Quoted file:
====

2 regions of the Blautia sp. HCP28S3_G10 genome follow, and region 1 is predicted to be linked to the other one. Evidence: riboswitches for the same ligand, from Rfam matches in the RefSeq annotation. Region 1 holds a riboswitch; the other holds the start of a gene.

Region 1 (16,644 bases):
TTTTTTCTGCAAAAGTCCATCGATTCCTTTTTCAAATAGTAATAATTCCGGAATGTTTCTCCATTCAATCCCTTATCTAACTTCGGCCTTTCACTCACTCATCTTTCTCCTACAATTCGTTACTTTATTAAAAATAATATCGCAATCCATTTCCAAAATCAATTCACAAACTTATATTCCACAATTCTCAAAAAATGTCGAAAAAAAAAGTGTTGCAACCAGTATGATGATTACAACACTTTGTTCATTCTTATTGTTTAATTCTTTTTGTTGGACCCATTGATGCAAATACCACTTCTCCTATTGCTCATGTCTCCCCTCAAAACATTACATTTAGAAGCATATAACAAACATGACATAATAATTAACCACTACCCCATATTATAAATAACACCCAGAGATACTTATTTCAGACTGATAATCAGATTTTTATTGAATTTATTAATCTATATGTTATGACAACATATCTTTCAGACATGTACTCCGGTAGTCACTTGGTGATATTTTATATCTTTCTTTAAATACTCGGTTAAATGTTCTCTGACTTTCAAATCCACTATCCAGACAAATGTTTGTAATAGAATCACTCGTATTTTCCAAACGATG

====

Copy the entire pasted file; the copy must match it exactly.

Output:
2 regions of the Blautia sp. HCP28S3_G10 genome follow, and region 1 is predicted to be linked to the other one. Evidence: riboswitches for the same ligand, from Rfam matches in the RefSeq annotation. Region 1 holds a riboswitch; the other holds the start of a gene.

Region 1 (16,644 bases):
TTTTTTCTGCAAAAGTCCATCGATTCCTTTTTCAAATAGTAATAATTCCGGAATGTTTCTCCATTCAATCCCTTATCTAACTTCGGCCTTTCACTCACTCATCTTTCTCCTACAATTCGTTACTTTATTAAAAATAATATCGCAATCCATTTCCAAAATCAATTCACAAACTTATATTCCACAATTCTCAAAAAATGTCGAAAAAAAAAGTGTTGCAACCAGTATGATGATTACAACACTTTGTTCATTCTTATTGTTTAATTCTTTTTGTTGGACCCATTGATGCAAATACCACTTCTCCTATTGCTCATGTCTCCCCTCAAAACATTACATTTAGAAGCATATAACAAACATGACATAATAATTAACCACTACCCCATATTATAAATAACACCCAGAGATACTTATTTCAGACTGATAATCAGATTTTTATTGAATTTATTAATCTATATGTTATGACAACATATCTTTCAGACATGTACTCCGGTAGTCACTTGGTGATATTTTATATCTTTCTTTAAATACTCGGTTAAATGTTCTCTGACTTTCAAATCCACTATCCAGACAAATGTTTGTAATAGAATCACTCGTATTTTCCAAACGATG